7 Ways to Handle a Difficult Employee

In a perfect world, the workplace would consist of individuals working symbiotically toward a common goal. In the real world, the fact is that you will end up with a difficult employee. While learning to deal with difficult people may not be at the top of your “to do” list as a hiring manager, it is an essential skill — both in the workplace and throughout life. Read on to learn the top ways HR managers can deal with difficult employees and promote productivity in the workplace.

1. Assess the Situation

Not all difficult people are created equally. While some are difficult due to poor performance others are difficult due to misconduct. Your first step is to determine the nature of a difficult employee’s difficulties: poor performance mandates a very different response than misconduct.

2. Have Words

Giving feedback may be uncomfortable, but it’s also necessary. Think about it this way: how can you expect an employee to improve if he/she is unaware of the problem? A quiet, respectful message is more effective than a confrontational one so keep your anger and frustration in check. This is also an opportunity to offer support while preventing matters from escalating.

An employee should leave this meeting understanding what he/she needs to do to meet company expectations. You should leave the meeting prepared to take the next steps if the problem doesn’t improve.

Be sure to listen: while you may be frustrated when dealing with an underperforming performer, the best shot at improving the situation involves understanding the employee’s point of view.

3. Be Professional

Badmouthing a problematic employee doesn’t just make you look bad, it also poisons the workplace well. Not only will others base their perceptions on what you have to say, but trash talking employees fosters a culture of disrespect and distrust.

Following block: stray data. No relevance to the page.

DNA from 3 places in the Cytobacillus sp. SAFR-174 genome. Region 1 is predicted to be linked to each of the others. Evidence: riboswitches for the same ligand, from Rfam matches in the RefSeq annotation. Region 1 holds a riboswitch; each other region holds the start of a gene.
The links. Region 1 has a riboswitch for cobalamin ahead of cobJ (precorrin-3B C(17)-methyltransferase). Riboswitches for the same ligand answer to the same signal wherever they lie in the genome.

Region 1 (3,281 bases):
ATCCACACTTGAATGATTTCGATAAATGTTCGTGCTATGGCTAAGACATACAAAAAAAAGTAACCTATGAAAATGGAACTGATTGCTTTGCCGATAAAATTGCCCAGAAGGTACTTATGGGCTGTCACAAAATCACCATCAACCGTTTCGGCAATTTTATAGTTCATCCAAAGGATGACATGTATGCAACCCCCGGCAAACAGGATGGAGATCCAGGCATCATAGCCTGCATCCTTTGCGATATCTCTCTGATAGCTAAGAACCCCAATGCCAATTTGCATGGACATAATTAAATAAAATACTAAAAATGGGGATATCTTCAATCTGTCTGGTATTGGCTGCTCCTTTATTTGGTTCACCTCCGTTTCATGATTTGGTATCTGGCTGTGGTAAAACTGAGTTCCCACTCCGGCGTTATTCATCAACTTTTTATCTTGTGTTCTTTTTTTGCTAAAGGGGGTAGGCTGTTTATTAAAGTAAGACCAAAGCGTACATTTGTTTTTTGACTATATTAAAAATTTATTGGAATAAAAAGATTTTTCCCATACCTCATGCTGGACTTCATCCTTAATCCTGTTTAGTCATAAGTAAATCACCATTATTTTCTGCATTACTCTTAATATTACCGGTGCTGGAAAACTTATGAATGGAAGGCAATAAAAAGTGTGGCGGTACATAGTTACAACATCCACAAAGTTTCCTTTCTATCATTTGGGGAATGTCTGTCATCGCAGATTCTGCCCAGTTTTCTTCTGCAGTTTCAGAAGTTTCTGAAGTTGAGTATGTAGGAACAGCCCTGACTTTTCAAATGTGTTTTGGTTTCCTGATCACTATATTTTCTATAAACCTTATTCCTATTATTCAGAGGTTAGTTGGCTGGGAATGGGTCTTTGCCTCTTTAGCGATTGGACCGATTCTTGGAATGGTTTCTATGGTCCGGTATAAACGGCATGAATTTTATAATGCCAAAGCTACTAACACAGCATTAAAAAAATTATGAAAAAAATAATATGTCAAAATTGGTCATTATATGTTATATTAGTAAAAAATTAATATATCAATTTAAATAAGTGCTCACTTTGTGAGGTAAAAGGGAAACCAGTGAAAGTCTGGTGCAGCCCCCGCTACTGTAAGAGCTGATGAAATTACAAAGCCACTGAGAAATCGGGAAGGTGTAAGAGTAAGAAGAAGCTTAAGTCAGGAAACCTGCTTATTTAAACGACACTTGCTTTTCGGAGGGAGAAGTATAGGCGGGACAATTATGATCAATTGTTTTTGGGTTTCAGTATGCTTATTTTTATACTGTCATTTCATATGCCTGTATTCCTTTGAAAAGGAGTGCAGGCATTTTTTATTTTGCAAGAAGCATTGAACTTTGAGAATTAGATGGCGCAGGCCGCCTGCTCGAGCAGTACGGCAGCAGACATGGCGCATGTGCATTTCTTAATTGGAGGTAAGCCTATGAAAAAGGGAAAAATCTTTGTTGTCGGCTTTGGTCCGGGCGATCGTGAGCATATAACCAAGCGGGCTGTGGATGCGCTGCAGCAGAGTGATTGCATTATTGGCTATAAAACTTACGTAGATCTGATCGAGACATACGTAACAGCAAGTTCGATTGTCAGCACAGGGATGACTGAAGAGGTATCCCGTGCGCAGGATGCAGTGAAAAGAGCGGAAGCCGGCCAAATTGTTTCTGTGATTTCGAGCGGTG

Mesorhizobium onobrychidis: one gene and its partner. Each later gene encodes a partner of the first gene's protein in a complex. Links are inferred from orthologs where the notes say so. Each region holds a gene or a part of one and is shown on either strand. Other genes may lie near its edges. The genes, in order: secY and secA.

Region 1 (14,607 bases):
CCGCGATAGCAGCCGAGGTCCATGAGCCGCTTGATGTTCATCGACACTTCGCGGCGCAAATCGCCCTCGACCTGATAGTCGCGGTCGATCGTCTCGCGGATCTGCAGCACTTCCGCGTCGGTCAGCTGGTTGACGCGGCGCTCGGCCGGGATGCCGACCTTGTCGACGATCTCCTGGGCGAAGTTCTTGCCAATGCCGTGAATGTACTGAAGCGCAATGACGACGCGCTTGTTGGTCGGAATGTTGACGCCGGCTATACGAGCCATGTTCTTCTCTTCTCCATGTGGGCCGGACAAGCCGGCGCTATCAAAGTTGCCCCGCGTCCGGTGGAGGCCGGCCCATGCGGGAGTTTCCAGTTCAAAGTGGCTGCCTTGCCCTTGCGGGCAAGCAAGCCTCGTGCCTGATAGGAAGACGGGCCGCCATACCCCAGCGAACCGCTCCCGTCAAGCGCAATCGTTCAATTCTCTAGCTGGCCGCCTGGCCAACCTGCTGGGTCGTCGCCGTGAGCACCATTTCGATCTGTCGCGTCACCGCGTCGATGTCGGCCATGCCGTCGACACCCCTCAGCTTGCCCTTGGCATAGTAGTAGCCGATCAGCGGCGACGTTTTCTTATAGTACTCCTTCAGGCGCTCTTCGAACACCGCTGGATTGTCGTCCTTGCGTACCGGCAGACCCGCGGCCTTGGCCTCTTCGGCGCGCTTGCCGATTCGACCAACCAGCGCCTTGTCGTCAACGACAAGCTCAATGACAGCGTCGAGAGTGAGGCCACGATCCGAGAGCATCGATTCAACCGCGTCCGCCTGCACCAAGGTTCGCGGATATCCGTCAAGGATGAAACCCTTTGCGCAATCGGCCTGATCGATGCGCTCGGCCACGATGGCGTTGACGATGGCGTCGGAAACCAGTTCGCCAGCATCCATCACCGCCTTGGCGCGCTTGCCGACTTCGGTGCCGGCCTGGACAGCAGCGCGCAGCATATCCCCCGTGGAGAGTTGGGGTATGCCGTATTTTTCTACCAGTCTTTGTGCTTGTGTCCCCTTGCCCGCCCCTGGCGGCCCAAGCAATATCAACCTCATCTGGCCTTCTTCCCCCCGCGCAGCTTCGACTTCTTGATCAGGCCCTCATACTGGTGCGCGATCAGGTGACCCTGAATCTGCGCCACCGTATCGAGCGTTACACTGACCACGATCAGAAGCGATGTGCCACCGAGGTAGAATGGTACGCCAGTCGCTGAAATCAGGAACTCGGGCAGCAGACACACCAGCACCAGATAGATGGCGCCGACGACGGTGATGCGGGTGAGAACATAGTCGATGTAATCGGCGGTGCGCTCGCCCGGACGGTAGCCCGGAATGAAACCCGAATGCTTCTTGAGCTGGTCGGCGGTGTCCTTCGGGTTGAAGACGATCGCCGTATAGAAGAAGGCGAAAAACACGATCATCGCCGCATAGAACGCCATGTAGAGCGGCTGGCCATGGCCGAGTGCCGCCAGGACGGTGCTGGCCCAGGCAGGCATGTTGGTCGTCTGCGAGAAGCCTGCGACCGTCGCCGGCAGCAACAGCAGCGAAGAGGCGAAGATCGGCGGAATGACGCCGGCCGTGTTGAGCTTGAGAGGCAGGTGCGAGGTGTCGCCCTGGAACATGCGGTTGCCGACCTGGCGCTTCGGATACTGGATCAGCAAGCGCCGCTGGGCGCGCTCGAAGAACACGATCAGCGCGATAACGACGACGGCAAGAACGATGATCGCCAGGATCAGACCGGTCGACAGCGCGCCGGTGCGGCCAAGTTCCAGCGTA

4. Document, Document, Document

Write down every problem and interaction with the difficult employee. While this may seem negative, it’s the most prudent and protective measure. If you eventually have to let the employee go, you will be very grateful for this paper trail.

5. Have a System…

Most companies don’t have a “one strike and you’re out” policy for performance and attendance related issues. Instead, they establish a predetermined series of corrective steps. Typically, a verbal warning is followed by a written warning. If the difficulties continue, a final written warning may be in order.

While these disciplinary action model should guide your actions, keep in mind that the specifics may vary depending on the role and tenure of the employee.

6. …And Stick to It

When an employee fails to respond to corrective actions, follow the next logical disciplinary step. This protects you and your company, while also helping the employee to understand the severity of the situation.

When preparing documentation, use clear and incontestable verbiage. In most cases at this point, an employee with a bad attitude will correct behavior or elect to move on before risking the next corrective — and final — action.

Your prompt response and follow-through also demonstrates to other employees that you can be relied on to act during a negative workplace situation.

7. Accept the Inevitable

Sometimes the most challenging part of dealing with a difficult employee is accepting the inevitable. Firing is the flip side of the hiring logistics coin. At some point, it may become obvious that things aren’t going to turn around. The best hiring managers act without delay when they realize an employee is not right for the company.

While these tips for dealing with difficult employees may not be comfortable or easy, they are essential. And consider the bright side: the sooner you learn to deal with difficult employees, the more pleasant and functional your workplace will be.

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